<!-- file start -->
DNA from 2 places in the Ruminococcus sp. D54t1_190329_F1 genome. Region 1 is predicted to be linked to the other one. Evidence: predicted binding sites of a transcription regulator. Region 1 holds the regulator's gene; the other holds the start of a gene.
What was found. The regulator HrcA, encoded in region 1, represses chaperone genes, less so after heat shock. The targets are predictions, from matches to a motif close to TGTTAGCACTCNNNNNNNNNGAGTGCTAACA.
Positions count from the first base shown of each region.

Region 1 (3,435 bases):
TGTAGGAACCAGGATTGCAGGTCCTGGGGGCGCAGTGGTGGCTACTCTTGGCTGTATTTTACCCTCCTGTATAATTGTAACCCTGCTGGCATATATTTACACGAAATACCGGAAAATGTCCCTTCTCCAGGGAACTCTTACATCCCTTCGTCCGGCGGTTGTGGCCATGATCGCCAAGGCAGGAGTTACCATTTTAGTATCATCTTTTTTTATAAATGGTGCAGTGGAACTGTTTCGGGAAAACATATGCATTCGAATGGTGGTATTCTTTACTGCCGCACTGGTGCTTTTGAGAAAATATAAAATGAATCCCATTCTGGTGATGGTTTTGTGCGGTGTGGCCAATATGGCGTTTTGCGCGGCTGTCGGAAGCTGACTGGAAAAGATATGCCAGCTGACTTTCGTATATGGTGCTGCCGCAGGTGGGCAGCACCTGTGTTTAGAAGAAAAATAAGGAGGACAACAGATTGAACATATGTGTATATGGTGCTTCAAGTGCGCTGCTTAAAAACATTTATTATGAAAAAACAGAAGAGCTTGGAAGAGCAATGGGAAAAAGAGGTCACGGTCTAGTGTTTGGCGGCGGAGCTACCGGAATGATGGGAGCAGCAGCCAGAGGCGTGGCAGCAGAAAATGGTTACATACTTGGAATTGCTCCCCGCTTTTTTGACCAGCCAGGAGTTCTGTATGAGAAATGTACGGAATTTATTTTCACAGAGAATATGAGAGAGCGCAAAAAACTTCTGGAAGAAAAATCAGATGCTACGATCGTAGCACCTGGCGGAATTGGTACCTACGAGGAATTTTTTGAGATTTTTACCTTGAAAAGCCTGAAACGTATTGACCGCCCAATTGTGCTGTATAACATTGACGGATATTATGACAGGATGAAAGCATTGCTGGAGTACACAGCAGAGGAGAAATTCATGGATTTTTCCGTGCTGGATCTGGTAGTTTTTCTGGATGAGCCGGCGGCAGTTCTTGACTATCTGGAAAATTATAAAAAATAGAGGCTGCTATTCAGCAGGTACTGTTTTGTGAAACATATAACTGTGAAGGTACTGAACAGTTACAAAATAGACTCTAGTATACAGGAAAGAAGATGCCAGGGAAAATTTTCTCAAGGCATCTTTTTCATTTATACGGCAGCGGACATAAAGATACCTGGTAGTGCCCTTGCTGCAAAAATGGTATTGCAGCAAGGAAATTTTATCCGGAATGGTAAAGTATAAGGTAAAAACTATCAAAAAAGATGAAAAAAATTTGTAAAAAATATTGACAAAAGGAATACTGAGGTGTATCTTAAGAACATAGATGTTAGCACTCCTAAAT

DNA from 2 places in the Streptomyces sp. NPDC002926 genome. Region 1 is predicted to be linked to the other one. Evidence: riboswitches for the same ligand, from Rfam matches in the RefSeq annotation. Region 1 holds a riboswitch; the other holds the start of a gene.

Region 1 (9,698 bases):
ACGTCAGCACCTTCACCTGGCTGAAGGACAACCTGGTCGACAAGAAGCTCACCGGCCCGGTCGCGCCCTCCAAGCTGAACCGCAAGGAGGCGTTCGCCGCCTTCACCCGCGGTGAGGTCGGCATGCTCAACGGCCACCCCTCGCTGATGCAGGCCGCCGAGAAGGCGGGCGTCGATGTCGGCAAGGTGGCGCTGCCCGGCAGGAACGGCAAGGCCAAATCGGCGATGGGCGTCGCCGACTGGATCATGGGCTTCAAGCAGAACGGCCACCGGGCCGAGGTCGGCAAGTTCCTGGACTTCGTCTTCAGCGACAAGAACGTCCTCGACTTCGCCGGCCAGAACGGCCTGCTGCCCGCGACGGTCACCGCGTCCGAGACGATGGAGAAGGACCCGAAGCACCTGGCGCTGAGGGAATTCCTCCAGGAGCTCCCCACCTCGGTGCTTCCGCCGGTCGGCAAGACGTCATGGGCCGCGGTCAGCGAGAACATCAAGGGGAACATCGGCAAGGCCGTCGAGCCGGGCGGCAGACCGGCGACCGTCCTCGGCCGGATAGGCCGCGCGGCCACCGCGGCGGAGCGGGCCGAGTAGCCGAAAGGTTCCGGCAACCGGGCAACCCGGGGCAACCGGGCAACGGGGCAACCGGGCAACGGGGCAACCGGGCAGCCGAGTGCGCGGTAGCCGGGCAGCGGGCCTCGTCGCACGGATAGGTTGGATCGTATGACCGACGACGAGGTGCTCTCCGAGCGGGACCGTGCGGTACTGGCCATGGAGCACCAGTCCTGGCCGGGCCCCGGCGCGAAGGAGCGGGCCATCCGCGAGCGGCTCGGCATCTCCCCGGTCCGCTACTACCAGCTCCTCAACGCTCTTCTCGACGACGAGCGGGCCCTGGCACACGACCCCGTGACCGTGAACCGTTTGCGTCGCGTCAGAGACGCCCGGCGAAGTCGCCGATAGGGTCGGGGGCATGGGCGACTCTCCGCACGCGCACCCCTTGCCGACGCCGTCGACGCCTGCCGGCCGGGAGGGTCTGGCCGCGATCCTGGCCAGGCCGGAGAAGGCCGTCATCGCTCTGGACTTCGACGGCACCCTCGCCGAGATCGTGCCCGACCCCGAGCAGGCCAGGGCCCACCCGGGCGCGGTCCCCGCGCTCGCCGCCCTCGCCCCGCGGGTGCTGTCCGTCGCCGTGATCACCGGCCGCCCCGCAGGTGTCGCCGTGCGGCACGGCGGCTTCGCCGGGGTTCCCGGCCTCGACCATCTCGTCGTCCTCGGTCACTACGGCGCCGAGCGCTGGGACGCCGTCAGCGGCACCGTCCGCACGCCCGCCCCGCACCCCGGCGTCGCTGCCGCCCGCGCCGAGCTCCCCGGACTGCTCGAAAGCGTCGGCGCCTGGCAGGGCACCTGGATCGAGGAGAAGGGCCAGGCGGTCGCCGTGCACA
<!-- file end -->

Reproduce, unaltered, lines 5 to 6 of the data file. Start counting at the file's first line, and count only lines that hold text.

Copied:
TGTAGGAACCAGGATTGCAGGTCCTGGGGGCGCAGTGGTGGCTACTCTTGGCTGTATTTTACCCTCCTGTATAATTGTAACCCTGCTGGCATATATTTACACGAAATACCGGAAAATGTCCCTTCTCCAGGGAACTCTTACATCCCTTCGTCCGGCGGTTGTGGCCATGATCGCCAAGGCAGGAGTTACCATTTTAGTATCATCTTTTTTTATAAATGGTGCAGTGGAACTGTTTCGGGAAAACATATGCATTCGAATGGTGGTATTCTTTACTGCCGCACTGGTGCTTTTGAGAAAATATAAAATGAATCCCATTCTGGTGATGGTTTTGTGCGGTGTGGCCAATATGGCGTTTTGCGCGGCTGTCGGAAGCTGACTGGAAAAGATATGCCAGCTGACTTTCGTATATGGTGCTGCCGCAGGTGGGCAGCACCTGTGTTTAGAAGAAAAATAAGGAGGACAACAGATTGAACATATGTGTATATGGTGCTTCAAGTGCGCTGCTTAAAAACATTTATTATGAAAAAACAGAAGAGCTTGGAAGAGCAATGGGAAAAAGAGGTCACGGTCTAGTGTTTGGCGGCGGAGCTACCGGAATGATGGGAGCAGCAGCCAGAGGCGTGGCAGCAGAAAATGGTTACATACTTGGAATTGCTCCCCGCTTTTTTGACCAGCCAGGAGTTCTGTATGAGAAATGTACGGAATTTATTTTCACAGAGAATATGAGAGAGCGCAAAAAACTTCTGGAAGAAAAATCAGATGCTACGATCGTAGCACCTGGCGGAATTGGTACCTACGAGGAATTTTTTGAGATTTTTACCTTGAAAAGCCTGAAACGTATTGACCGCCCAATTGTGCTGTATAACATTGACGGATATTATGACAGGATGAAAGCATTGCTGGAGTACACAGCAGAGGAGAAATTCATGGATTTTTCCGTGCTGGATCTGGTAGTTTTTCTGGATGAGCCGGCGGCAGTTCTTGACTATCTGGAAAATTATAAAAAATAGAGGCTGCTATTCAGCAGGTACTGTTTTGTGAAACATATAACTGTGAAGGTACTGAACAGTTACAAAATAGACTCTAGTATACAGGAAAGAAGATGCCAGGGAAAATTTTCTCAAGGCATCTTTTTCATTTATACGGCAGCGGACATAAAGATACCTGGTAGTGCCCTTGCTGCAAAAATGGTATTGCAGCAAGGAAATTTTATCCGGAATGGTAAAGTATAAGGTAAAAACTATCAAAAAAGATGAAAAAAATTTGTAAAAAATATTGACAAAAGGAATACTGAGGTGTATCTTAAGAACATAGATGTTAGCACTCCTAAAT

DNA from 2 places in the Streptomyces sp. NPDC002926 genome. Region 1 is predicted to be linked to the other one. Evidence: riboswitches for the same ligand, from Rfam matches in the RefSeq annotation. Region 1 holds a riboswitch; the other holds the start of a gene.